Coffee. I wouldn’t function without it. I know some writers prefer to hide themselves away, they like to write in isolation. That’s probably the best way to work, but I need activity around me: things going on, little distractions, people to look at. As a result, I work a lot in cafés. My coffee/café habit really got going years ago when I had a brief and disastrous career in market research. I had no interest in any of the products I was supposed to be researching and at lunchtime I’d hide in a café near the office where I’d frantically write my book for an hour or so. My girlfriend recently bought me an espresso machine to stop me spending so much money on coffee. So now I usually start the day with a couple of double macchiatos. There is nothing like the first coffee of the day; sometimes I get up early because I’m looking forward to it so much.
I have a couple of beautiful Tibetan thangkas that I bought in Kathmandu when I was back-packing around India and Nepal in the late 90s. At the time, I hadn’t cut my hair for two years and was very high on charas. I was a bit of a traveller-cliché, stumbling around in sandals and tatty tie-dyed outfits. I’ve never been back to Kathmandu but the city was magical, unlike anywhere I’ve ever been, narrow alleyways leading to ancient squares adorned with astonishing temples and pagodas. These thangkas have followed me around for over a decade. One is of a green Tara, I think, the other a more frightening deity. Tibetan Buddhism is fairly incomprehensible and I’ve always been sceptical of westerners who embraced eastern religions. In fact, I still am although I’ve recently started to practice yoga and Vedic meditation. I have a Sanskrit mantra and when I repeat it to myself it sends me into some sort of trance and sometimes (not always) leaves me charged with energy and imbued with an intense appreciation of everything. It actually works – and it amazes me, these days, to find something that does. Everyone should meditate: I don’t understand why they don’t teach it in schools and prisons, offices and factories. Oh wait… once you start to meditate you gain a degree of clarity and begin to realise just how toxic and warped our lifestyles have become. If more people meditated, people might be less interested in shopping or working or engaging in all the mindless tasks that fill our day. And then what might happen?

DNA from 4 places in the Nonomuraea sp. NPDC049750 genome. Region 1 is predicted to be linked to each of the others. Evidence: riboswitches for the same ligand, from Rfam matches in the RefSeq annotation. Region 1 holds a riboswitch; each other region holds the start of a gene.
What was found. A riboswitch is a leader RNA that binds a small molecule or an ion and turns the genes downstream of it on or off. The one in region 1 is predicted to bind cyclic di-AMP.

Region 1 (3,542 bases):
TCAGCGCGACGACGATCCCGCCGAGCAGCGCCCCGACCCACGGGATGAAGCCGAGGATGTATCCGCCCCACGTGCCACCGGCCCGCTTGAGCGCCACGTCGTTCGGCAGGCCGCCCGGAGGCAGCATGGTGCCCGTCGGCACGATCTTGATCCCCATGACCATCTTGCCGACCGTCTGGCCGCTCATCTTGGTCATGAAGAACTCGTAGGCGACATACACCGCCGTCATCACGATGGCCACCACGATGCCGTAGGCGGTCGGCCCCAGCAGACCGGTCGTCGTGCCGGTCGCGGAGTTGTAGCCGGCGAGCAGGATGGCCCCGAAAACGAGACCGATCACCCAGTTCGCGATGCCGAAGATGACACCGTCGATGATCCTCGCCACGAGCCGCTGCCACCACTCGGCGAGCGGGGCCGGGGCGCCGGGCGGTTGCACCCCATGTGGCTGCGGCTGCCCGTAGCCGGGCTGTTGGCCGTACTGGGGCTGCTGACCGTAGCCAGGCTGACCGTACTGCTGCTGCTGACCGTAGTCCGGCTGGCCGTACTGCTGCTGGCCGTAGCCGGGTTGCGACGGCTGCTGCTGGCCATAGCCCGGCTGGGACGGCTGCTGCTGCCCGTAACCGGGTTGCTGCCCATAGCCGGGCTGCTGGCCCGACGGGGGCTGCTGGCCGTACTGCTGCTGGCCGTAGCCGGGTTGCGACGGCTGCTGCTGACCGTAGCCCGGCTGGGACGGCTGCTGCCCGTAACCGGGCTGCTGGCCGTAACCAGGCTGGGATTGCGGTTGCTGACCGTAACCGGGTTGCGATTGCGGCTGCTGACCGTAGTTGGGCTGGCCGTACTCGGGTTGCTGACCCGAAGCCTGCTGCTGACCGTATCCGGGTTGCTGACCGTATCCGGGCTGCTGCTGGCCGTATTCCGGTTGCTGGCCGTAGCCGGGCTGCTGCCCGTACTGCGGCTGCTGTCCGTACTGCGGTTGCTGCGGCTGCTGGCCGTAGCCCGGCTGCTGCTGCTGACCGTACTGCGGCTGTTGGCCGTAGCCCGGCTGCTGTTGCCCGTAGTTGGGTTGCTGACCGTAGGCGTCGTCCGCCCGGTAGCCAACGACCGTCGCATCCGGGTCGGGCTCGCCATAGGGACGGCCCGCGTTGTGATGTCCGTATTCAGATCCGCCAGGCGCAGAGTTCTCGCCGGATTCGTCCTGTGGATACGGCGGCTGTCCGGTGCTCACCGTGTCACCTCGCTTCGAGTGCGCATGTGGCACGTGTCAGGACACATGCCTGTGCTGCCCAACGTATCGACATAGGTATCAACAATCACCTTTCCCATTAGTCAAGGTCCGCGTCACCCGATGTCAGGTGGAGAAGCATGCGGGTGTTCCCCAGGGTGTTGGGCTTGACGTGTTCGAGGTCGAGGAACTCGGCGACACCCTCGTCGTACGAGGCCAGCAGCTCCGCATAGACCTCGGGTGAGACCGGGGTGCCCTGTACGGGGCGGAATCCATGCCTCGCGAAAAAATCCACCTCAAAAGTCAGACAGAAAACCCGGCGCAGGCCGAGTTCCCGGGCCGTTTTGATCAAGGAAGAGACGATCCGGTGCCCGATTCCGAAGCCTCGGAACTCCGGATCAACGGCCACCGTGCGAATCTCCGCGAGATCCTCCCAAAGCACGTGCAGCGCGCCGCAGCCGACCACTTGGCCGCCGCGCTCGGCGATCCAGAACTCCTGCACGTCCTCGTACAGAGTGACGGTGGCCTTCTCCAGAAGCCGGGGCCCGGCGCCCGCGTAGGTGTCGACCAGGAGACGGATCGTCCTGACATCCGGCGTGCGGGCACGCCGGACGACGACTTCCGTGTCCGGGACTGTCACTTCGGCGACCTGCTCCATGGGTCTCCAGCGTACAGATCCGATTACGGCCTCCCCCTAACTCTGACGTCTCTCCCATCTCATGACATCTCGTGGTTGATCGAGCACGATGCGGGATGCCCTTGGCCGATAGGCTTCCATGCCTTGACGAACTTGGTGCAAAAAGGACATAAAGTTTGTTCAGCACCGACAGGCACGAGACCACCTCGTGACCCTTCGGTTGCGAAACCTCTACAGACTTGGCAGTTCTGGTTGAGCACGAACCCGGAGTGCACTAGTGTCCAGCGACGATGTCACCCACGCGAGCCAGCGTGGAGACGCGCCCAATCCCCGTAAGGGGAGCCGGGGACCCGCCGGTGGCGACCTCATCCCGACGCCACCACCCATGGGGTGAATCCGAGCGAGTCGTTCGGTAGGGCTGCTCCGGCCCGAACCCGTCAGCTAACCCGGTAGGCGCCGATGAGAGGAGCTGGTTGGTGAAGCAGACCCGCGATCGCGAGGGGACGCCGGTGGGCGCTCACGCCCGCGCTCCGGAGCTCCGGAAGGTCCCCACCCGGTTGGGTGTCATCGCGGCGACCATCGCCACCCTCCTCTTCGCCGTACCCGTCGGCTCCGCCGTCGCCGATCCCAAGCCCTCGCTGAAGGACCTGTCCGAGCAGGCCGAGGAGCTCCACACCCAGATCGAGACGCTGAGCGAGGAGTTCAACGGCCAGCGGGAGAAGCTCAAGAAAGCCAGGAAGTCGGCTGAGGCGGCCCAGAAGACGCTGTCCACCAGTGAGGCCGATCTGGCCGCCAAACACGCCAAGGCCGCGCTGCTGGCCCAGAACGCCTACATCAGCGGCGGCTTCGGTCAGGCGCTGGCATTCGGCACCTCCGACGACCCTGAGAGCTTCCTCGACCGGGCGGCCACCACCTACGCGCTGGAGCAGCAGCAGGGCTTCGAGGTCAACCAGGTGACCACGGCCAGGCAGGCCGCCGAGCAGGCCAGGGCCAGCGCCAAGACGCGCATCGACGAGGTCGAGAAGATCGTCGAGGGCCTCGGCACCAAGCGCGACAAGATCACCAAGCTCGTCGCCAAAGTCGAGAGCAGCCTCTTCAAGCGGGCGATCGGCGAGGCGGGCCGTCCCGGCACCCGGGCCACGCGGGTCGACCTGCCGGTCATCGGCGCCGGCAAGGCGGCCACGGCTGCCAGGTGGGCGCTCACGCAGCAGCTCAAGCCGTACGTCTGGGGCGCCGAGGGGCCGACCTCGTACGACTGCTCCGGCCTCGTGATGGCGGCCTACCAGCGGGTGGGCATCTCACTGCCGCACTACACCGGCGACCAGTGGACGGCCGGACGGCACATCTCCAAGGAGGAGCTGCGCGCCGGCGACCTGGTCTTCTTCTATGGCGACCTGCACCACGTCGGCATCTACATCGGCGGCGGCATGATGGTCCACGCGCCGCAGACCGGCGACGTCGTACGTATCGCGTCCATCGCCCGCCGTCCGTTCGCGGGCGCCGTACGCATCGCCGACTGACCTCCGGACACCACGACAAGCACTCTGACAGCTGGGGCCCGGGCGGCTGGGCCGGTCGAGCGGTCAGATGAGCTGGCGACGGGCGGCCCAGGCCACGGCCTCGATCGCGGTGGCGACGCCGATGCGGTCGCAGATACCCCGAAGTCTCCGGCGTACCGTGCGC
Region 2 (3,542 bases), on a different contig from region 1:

ABOUT THE AUTHOR
James Miller is the author of the novels Lost Boys and Sunshine State (Little, Brown). He is Senior Lecturer in Creative Writing and English Literature at Kingston University. He can be followed on Twitter via @jmlostboys. Photograph copyright of Camilla Broadbent.
First published in 3:AM Magazine: Tuesday, February 26th, 2013.